by CHRIS WATKINS
If you were given the power to bring peace to our troubled world, wouldn’t you use it? In the present climate of fear with the upsurge in violence and terror, the deepening crisis in international conflict and growing uncertainty, we may feel helpless. Sometimes we even begin to lose hope.
Almost 100 years ago, Lucia Santos (later Sr Lucia) revealed how the Virgin Mary had said that God has granted extra power and effectiveness to recitation of the Rosary for our times. This efficacy has been given to such an extent, she was told, that there is no problem in our families, communities, private lives, or the lives of peoples and nations, that cannot be resolved by praying this ancient prayer. It is a supernatural weapon given to us “because the devil has entered into a final and decisive battle in the last times in which we live” and spiritual warfare is intensifying.
Perhaps the most extraordinary testament to the Rosary’s power comes from the end of World War II. When the atomic bomb was dropped on Hiroshima, four Jesuit priests were at the centre of the nuclear flash that obliterated everything for kilometres. Miraculously they survived, unharmed, with no signs of radiation. Scientists were, and are still, baffled.
In Nagasaki, the same thing happened with a group of friars. They were at ground zero, yet they lived. Within a week the war ended, on August 15, the feast of Mary’s Assumption, and this was the name of the church where the Hiroshima Jesuits were stationed. The Jesuits and the friars believed they were saved by the Fatima prayers, especially the Rosary, which they were praying.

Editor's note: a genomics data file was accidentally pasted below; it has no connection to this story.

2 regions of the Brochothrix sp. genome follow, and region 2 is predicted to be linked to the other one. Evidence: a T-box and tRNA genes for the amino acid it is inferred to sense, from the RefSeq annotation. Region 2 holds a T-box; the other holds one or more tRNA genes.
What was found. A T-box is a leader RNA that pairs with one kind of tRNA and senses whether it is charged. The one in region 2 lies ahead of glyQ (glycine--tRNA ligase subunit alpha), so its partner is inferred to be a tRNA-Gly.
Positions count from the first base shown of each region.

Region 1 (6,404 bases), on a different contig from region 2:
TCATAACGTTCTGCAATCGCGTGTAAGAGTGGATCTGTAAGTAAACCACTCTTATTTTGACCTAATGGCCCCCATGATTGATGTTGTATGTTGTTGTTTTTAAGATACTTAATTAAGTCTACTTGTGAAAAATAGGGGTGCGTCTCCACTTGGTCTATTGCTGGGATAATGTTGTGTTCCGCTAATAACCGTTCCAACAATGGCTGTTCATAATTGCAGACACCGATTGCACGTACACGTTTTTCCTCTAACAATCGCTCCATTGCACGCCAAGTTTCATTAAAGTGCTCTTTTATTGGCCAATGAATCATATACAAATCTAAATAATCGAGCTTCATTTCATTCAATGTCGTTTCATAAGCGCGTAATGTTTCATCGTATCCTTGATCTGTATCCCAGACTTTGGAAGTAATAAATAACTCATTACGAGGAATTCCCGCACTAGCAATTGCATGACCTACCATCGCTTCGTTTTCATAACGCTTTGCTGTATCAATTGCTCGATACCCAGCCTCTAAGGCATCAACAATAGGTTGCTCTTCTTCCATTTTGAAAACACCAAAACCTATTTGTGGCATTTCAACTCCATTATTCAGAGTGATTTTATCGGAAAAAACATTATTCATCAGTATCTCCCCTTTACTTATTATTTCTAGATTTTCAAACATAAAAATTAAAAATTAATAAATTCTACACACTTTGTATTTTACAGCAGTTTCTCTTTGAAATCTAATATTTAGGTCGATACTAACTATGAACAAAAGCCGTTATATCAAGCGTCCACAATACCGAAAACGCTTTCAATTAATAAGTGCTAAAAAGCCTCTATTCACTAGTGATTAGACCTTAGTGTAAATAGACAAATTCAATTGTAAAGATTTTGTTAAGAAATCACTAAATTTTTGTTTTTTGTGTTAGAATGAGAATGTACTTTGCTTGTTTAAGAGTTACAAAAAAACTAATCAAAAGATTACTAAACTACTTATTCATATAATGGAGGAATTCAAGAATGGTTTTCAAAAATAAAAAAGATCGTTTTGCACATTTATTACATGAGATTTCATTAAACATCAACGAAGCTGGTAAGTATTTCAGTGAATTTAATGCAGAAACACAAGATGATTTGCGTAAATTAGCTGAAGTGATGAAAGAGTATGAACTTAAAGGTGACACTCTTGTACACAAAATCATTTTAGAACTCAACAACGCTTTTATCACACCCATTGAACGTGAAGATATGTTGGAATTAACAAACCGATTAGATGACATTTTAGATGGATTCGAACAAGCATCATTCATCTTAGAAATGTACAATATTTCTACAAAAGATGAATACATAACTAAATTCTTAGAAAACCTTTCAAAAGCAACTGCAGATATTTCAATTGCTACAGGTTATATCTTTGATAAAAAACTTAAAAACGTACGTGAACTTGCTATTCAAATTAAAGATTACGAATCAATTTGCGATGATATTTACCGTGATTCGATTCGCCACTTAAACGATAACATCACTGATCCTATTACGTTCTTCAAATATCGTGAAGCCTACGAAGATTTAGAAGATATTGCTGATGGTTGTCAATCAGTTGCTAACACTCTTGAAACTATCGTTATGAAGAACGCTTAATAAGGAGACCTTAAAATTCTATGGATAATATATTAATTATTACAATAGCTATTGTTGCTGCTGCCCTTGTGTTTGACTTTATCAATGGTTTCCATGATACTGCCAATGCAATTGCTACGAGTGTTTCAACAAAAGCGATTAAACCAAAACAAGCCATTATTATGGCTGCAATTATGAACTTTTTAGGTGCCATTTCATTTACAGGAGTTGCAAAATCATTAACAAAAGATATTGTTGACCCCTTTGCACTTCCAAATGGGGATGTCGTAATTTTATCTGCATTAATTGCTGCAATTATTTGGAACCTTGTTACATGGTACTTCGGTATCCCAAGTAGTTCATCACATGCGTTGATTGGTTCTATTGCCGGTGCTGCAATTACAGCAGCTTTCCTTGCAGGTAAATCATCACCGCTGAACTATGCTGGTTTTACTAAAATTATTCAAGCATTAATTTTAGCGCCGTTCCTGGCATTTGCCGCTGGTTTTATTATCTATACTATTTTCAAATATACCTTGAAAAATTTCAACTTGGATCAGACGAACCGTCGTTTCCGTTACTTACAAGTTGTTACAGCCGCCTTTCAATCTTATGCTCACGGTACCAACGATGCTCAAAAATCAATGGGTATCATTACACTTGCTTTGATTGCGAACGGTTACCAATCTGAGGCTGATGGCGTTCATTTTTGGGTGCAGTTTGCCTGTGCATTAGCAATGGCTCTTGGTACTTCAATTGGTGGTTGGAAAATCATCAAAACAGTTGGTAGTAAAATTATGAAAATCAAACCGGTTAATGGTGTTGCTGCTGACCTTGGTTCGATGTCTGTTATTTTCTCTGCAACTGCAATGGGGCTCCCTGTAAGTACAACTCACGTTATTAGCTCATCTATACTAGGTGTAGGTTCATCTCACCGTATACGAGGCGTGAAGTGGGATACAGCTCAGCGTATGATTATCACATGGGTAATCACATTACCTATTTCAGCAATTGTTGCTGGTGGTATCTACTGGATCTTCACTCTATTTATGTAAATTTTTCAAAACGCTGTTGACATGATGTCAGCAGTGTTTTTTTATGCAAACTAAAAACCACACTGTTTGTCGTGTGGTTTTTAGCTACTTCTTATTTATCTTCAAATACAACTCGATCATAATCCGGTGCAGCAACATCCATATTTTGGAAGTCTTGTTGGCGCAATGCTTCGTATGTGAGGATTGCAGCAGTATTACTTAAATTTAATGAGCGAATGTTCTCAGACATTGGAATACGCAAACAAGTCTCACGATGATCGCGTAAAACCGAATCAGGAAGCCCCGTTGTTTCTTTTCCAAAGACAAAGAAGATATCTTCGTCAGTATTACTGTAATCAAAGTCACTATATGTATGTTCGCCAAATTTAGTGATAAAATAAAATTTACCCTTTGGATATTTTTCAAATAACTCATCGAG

After the Nazis withdrew from Austria at the end of World War II, the nation was occupied by the Soviets, who used it as the strategic centrepiece of the Eastern Bloc in their post-war manoeuvres. In obedience to the Virgin Mary’s request at Fatima, 70,000 Austrians collectively agreed to pray the Rosary and, for an unstated reason, the Russians packed up and left the country on May 13, 1955, a key Fatima date.
Whenever Christians have gathered in great numbers, united in reciting the Rosary, miracles have happened, wars and invasions been averted, evils and heresies have been overcome. Some devotees can quote their own miracles and experiences of great wonder.
Catholic convert and ex-Satanic high priest, Zachary King, who visited New Zealand in February, told of his first encounter with the Rosary when it was prayed outside an abortion clinic he was involved with. He had no idea what the people were “chanting”. He repeated the words, “Hail Mary full of grace”, and the intended abortion had unexpected developments and was abandoned. Again and again he saw the results when Catholics gathered outside clinics praying the Rosary.
So what is it about this sublime and timeless prayer that has such a dramatic impact on events and nations? In essence, it is a repetition of phrases from Scripture, the living Word of God, which brings to mind Isaiah 55:11: “The Word that goes forth from my mouth shall not return to me unfulfilled . . . without accomplishing my purposes.”
Originally associated with the 150 Psalms of the Bible, each bead represented one psalm. This was in an age of general illiteracy, before the printing press, when the Rosary was known as “the poor man’s Psalter”. Nowadays it is a Gospel compendium, with the contemplative aspect of visualising scenes from the life of Jesus and Mary set against the almost musical, rhythmical backdrop of the “angelic salutation”, linked by Christ’s prayer, the Our Father, and the trinitarian Glory Be, enveloping the soul in an atmosphere of prayer that engages mind and lips.
When the Virgin Mary appeared to St Dominic in 1214, the Rosary assumed its present form along with 15 promises for advocates. One in particular is awesome in its content: We are promised the “entire celestial court” as intercessors during our life!